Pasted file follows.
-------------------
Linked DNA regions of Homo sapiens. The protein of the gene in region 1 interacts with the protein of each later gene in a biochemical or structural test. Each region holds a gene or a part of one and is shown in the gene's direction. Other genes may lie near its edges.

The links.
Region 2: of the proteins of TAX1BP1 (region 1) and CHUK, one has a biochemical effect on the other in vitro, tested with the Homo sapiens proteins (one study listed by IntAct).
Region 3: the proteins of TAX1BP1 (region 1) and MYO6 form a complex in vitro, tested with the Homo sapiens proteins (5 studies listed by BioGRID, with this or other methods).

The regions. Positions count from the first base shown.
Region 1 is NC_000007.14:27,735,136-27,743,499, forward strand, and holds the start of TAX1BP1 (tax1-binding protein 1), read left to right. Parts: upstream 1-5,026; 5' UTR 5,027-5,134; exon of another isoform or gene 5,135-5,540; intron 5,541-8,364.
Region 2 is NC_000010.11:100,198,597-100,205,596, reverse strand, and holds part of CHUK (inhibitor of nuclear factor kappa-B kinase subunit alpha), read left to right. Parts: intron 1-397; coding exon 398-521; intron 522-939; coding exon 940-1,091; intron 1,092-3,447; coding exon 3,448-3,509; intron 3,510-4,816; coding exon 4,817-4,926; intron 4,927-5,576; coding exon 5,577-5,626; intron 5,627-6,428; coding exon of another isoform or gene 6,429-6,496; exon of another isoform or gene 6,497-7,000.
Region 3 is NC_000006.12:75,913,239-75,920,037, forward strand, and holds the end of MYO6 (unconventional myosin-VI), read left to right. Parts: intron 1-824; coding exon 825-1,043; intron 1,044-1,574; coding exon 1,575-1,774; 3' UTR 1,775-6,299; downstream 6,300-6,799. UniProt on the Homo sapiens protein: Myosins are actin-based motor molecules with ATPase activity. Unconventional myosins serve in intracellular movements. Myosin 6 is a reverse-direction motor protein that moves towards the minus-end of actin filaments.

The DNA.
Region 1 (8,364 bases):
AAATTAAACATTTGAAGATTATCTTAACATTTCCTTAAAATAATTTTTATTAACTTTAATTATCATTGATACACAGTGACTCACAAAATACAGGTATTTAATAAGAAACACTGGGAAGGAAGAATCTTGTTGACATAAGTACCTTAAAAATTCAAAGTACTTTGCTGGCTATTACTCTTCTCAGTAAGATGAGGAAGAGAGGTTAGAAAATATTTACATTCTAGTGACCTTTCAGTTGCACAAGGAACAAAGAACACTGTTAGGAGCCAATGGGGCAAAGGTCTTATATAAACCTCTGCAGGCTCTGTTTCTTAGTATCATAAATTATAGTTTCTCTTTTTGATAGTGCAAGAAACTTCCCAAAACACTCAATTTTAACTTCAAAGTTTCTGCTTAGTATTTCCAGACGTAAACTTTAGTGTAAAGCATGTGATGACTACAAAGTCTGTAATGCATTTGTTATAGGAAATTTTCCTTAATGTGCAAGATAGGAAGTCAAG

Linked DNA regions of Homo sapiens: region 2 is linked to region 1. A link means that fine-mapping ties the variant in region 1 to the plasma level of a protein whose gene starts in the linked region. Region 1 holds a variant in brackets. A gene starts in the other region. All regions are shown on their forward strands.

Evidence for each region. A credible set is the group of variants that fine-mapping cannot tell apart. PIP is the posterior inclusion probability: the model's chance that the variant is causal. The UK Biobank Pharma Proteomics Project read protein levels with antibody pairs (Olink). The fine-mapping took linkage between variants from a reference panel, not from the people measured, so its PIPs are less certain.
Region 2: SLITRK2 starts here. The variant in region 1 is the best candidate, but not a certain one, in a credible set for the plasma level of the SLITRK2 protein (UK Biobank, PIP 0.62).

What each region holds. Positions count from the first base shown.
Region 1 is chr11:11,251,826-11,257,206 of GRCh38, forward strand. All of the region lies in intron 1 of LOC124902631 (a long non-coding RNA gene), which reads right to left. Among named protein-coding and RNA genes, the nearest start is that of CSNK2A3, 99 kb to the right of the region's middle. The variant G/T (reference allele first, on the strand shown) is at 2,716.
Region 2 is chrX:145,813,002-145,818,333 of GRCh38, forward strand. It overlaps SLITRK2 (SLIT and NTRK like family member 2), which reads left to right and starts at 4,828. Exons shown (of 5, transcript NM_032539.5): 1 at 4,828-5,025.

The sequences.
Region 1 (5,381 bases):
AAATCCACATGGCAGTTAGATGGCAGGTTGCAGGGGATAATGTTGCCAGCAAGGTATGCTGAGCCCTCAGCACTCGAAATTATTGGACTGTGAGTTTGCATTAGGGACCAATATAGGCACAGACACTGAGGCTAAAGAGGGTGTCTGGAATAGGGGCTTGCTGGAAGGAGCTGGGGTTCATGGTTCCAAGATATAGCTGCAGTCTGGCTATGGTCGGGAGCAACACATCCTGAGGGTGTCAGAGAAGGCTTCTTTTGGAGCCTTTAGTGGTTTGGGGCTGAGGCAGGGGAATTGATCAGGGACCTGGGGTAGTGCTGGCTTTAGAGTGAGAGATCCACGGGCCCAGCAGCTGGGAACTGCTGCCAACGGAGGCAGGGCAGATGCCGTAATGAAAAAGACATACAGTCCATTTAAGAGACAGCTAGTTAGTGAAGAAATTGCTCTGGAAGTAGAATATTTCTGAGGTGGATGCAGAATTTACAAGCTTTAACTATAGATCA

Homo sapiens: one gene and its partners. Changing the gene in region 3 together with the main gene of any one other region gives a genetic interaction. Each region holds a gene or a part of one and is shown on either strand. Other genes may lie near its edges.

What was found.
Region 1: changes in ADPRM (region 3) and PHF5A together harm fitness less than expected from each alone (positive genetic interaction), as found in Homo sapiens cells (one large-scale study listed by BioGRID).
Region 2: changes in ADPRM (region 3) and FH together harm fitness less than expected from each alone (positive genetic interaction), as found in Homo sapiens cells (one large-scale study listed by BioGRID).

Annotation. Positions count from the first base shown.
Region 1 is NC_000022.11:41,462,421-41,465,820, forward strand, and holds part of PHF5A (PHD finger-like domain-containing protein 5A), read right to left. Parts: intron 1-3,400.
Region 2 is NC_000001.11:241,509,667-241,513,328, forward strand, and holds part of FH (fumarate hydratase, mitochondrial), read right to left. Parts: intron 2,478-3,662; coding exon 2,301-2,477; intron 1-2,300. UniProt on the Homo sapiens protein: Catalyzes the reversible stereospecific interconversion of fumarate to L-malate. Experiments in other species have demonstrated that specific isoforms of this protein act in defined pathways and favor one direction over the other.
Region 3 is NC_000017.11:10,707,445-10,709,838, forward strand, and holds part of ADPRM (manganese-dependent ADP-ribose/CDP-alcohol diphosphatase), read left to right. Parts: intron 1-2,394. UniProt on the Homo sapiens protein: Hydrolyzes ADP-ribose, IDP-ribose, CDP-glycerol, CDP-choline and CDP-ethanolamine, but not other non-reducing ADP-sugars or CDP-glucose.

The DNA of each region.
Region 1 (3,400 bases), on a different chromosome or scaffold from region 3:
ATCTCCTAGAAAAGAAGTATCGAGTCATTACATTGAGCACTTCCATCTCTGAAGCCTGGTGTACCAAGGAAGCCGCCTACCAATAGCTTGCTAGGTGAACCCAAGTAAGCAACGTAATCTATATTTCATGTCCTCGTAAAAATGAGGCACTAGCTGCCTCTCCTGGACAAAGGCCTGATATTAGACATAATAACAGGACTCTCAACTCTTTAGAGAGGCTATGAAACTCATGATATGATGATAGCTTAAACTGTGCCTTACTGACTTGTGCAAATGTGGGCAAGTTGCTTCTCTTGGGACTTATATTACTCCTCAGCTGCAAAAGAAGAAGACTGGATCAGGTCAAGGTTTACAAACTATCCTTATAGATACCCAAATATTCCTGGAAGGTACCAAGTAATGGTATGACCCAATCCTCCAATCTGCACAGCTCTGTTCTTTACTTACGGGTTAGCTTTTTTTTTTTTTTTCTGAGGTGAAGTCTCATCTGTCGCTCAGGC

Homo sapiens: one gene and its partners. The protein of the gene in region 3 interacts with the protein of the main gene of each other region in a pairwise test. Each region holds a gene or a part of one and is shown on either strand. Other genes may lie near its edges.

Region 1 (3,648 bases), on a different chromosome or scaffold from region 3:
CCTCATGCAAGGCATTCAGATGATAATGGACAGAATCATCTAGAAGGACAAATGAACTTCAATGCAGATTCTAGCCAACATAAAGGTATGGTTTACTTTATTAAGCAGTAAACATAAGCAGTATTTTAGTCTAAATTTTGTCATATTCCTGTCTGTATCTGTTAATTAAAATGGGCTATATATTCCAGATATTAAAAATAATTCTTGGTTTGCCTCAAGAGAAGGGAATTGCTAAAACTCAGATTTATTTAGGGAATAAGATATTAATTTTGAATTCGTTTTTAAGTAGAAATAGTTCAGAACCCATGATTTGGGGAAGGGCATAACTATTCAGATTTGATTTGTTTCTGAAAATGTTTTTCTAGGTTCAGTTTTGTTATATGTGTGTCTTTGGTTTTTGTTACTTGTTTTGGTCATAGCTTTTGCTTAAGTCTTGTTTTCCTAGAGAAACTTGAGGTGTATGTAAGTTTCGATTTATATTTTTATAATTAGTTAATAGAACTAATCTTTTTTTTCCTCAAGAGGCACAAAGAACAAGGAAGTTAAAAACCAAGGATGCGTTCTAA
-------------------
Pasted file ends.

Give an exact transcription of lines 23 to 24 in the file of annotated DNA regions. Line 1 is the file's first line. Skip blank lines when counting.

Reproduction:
Region 1: changes in ADPRM (region 3) and PHF5A together harm fitness less than expected from each alone (positive genetic interaction), as found in Homo sapiens cells (one large-scale study listed by BioGRID).
Region 2: changes in ADPRM (region 3) and FH together harm fitness less than expected from each alone (positive genetic interaction), as found in Homo sapiens cells (one large-scale study listed by BioGRID).